Richard Williams, better known by his stage name Prince Ea, is an American spoken word artist and YouTuber, known for discussing topics like politics, environmentalism and life issues.

He says in this short motivational video, " The best advice I can give to students is to figure out how you learn. Just because you fail a test doesn't mean you are slow, just because you have a hard time understanding something doesn't mean it is impossible" Just figure out how you learn.

Wednesday, 13 July 2016

9jaflave FFT - We Are All In The Gutter

Today's Food For Thought:
" We are all in the gutter, but some of us are looking at the stars." Oscar Wilde

For every one of us, at some point in our lives, it looks like we are in the gutter, that muddy, stinky, horrible and nauseating place. 

For some, it is a stagnant place, a deep pit, a place you quickly want to get out from. For others it is a messy place, a stench that never seems to go away. 

For everyone of us, at some point in our lives, we were in the gutter, but some of us chose to look at the stars. We chose to change our outlook and see beyond where we were to where we could be.

You may even be in that gutter right now, simply choose to look at the stars and see what life can become.

Ufuoma Fijab

Nigerian Men Book More Hotels Than Women — Report

A half-year analysis from has revealed how Nigerians have been booking hotels since January 2016. For example: Did you know that more men book hotels more than women in Nigeria? According to this report, approximately 2 in every 3 hotel bookers are male. 

The number of people booking hotels in the South has also dropped by 7% and suggests that this might be as a result of the oil crash. Interestingly, bookings in the North have increased by as high as 48%. The hotel booking website thinks that this is an indication of an increasing confidence in the war against terrorism in the North — did somebody say Sai Baba?

It also looks like Yankari is a sweet destination for the travellers out there, if you haven’t decided on where to visit on your next vacation, visit Yankari!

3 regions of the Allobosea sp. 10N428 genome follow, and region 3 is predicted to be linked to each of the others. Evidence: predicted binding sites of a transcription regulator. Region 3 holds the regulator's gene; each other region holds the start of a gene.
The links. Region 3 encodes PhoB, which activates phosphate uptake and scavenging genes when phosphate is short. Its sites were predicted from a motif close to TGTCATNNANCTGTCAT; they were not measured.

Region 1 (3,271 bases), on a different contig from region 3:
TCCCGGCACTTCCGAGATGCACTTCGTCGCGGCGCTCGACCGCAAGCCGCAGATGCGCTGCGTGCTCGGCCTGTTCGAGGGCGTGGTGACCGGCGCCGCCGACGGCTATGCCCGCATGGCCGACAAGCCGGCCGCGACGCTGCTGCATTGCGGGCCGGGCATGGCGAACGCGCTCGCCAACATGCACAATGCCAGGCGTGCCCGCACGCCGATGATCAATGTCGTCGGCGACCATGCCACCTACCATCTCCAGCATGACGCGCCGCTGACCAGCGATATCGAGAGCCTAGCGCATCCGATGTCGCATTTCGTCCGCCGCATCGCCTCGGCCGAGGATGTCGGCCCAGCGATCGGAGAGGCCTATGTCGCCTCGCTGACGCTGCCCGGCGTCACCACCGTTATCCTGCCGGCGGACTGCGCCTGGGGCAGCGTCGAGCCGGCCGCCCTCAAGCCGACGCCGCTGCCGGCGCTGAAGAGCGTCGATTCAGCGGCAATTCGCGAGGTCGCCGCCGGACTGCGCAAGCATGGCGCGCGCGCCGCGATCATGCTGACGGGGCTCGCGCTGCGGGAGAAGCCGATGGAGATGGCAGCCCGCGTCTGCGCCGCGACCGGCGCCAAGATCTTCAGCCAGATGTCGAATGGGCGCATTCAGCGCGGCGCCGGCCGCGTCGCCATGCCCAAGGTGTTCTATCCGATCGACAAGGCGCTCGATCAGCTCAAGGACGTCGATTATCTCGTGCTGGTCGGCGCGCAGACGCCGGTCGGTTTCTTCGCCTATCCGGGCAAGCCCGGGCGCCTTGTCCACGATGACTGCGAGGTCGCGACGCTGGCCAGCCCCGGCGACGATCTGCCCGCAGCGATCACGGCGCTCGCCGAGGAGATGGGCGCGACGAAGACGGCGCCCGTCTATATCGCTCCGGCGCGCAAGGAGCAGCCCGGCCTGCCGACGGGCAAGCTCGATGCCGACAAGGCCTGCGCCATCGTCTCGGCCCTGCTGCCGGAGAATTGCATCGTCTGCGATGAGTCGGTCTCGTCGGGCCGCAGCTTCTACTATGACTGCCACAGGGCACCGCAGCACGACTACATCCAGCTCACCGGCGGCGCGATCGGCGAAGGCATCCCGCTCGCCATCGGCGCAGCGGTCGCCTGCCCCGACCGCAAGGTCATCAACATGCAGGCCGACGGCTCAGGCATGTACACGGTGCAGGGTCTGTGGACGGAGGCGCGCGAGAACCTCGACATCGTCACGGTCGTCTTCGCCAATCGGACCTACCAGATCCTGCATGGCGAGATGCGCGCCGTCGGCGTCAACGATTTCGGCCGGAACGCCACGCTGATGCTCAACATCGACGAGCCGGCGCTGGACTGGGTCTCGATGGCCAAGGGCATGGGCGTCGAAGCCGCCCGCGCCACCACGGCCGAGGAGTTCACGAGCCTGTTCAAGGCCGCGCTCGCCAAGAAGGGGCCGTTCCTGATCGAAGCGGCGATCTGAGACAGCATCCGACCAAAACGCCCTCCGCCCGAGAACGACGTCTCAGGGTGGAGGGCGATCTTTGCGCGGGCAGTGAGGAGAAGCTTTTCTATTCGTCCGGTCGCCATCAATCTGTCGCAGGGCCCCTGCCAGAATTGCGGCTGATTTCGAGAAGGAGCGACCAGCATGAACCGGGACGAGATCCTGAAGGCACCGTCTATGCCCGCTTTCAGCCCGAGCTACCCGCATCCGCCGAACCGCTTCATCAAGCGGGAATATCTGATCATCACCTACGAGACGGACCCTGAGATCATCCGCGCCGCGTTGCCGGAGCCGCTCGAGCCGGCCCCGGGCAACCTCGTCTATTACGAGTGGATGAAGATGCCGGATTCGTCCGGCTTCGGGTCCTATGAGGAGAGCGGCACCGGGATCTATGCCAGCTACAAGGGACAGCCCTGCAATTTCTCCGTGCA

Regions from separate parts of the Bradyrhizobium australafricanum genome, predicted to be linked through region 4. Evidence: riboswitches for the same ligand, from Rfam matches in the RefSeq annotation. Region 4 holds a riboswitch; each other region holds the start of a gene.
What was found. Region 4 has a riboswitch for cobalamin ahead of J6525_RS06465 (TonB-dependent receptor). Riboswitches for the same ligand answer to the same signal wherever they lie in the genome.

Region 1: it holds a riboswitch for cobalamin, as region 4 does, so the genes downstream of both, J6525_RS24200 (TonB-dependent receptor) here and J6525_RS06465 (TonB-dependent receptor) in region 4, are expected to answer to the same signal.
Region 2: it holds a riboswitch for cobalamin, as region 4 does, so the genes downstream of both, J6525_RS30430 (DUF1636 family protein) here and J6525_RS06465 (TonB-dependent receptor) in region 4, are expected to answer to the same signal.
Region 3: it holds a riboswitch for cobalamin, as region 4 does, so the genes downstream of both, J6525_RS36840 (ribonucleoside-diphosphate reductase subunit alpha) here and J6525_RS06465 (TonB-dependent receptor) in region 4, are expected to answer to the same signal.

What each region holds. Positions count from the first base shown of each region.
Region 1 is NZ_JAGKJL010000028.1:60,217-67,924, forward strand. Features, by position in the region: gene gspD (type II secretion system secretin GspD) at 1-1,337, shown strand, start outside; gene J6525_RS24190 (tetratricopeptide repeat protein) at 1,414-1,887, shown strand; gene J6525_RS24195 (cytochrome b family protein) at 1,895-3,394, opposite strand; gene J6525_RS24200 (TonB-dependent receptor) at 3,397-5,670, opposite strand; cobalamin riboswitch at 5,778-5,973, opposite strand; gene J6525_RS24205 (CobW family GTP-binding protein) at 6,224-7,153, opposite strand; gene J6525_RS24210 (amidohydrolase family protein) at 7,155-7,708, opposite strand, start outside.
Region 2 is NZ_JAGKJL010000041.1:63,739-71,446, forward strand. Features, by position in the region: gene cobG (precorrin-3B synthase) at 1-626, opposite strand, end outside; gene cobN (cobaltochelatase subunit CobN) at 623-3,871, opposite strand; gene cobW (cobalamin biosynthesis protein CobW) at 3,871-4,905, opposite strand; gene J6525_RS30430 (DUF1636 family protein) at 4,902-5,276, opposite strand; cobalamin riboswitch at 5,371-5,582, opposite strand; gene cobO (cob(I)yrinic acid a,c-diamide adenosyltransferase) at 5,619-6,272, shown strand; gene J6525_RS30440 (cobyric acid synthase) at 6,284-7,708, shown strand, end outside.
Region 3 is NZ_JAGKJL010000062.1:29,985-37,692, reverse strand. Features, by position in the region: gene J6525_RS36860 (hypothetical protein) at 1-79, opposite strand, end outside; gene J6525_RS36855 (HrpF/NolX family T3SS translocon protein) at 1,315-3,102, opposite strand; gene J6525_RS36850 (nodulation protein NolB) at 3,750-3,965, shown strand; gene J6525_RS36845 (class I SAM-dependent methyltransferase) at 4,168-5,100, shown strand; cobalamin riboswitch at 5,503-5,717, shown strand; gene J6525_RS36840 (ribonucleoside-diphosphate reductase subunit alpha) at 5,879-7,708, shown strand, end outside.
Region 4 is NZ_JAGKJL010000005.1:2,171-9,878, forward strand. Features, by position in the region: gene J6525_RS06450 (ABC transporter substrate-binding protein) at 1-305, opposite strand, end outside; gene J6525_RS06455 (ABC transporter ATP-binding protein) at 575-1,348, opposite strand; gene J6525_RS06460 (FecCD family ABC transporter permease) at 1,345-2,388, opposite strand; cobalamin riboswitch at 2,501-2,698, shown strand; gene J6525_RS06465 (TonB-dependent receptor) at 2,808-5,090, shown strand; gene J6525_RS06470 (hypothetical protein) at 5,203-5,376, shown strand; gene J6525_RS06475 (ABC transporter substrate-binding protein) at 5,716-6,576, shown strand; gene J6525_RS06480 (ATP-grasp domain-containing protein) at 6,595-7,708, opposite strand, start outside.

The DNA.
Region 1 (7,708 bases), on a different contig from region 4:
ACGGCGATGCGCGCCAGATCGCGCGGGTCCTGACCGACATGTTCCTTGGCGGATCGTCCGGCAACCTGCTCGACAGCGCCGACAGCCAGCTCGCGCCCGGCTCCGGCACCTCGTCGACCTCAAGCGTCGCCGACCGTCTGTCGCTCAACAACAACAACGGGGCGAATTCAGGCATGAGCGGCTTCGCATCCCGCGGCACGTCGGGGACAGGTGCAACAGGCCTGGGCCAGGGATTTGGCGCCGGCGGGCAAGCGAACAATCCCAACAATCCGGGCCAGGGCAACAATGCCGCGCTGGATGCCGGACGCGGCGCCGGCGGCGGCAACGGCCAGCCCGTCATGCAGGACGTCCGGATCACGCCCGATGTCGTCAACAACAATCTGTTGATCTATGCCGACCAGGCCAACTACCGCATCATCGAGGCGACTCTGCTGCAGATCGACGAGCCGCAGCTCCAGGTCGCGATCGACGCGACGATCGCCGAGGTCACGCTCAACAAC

Monday, 4 July 2016

Thoughts From A 25 Year Old Female Nigerian Entrepreneur

Meet Oluwatobilola Oluwaleye, a 25 year old Nigerian female entrepreneur and the Managing Director of Tea's Nature, a company that packages and sells refined natural shea butter.

Oluwatobilola who is a Psychology graduate from the Obafemi Awolowo University, left the corporate world to start up her own business about a year ago. She spoke about her entrepreneurial journey in a recent Punch interview. Read some of her thoughts below:

As a young entrepreneur what are your typical challenges?
The major challenge we face is entering the big market space. This is common in a business that is just starting and struggling to survive but we hope that with the right publicity and education, more people will embrace our products.

What can government do to encourage young entrepreneurs?
I have a different philosophy. I think people should ask themselves what they can do for the country rather than what the government can do for them. A lot of people blame the environment for their inability to forge ahead in life. The kind of generation we are building is the one that has the blame mentality such that people don’t like taking responsibility for their actions; rather they expect somebody else to bear the responsibility.

What advice do you have for other young entrepreneurs?
I would tell them that every business involves sacrifices. They should know that there is always something they can do if they look inwards instead of looking for paid employment. They could start small; they should not think it cannot be possible. Everything is possible once there is determination.

Sunday, 3 July 2016

Tobi Carriers - Lovely Made In Nigeria Baby Carriers

Finally!!!!! We have a baby carrier that speaks our baby's language. And it is Proudly Naija!!!
No dangling legs, No flimsy straps, Front and back carrying and it is as snug as a wrapper. The carriers also come in different colours and names to go with them.

Life is indeed much better with Tobi Carriers! Let a trail convince you. Support Made in Nigeria products. 

For more info: Calls only- 08032340035, Whatsapp only- 07088750049, 08022785485, 07088718070, (8AM-4PM, Monday - Friday)

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Happy New Month!!!!

Happy New Month Everyone!!!! Welcome to the next 6 months of the year. I believe the next few months will be a worthwhile journey. 

Times are hard and the world is saturated with a lot of bad news, but irrespective of the challenges life throws at us and the many mountains we have to climb, we must choose to keep believing and never give up.

And as you journey through the last 6 months of this year, choose to stay focused, choose the things that truly matter, choose to start acting and stop procrastinating and you must definitely choose to be a better version of you. Also choose to believe irrespective of what you see or feel.

Believe in your dreams and reach for the stars.
Believe in yourself and anything will be possible.
Believe in your abilities and conquer the world around you.
Believe there are no limits and soar as high as you can.
Believe in your potentials and greatness awaits you.
Believe that you can and you will.
Believe in yourself and break boundaries.
Just believe!!!!!!!!

Stay inspired @9jaflave.

Ufuoma Fijab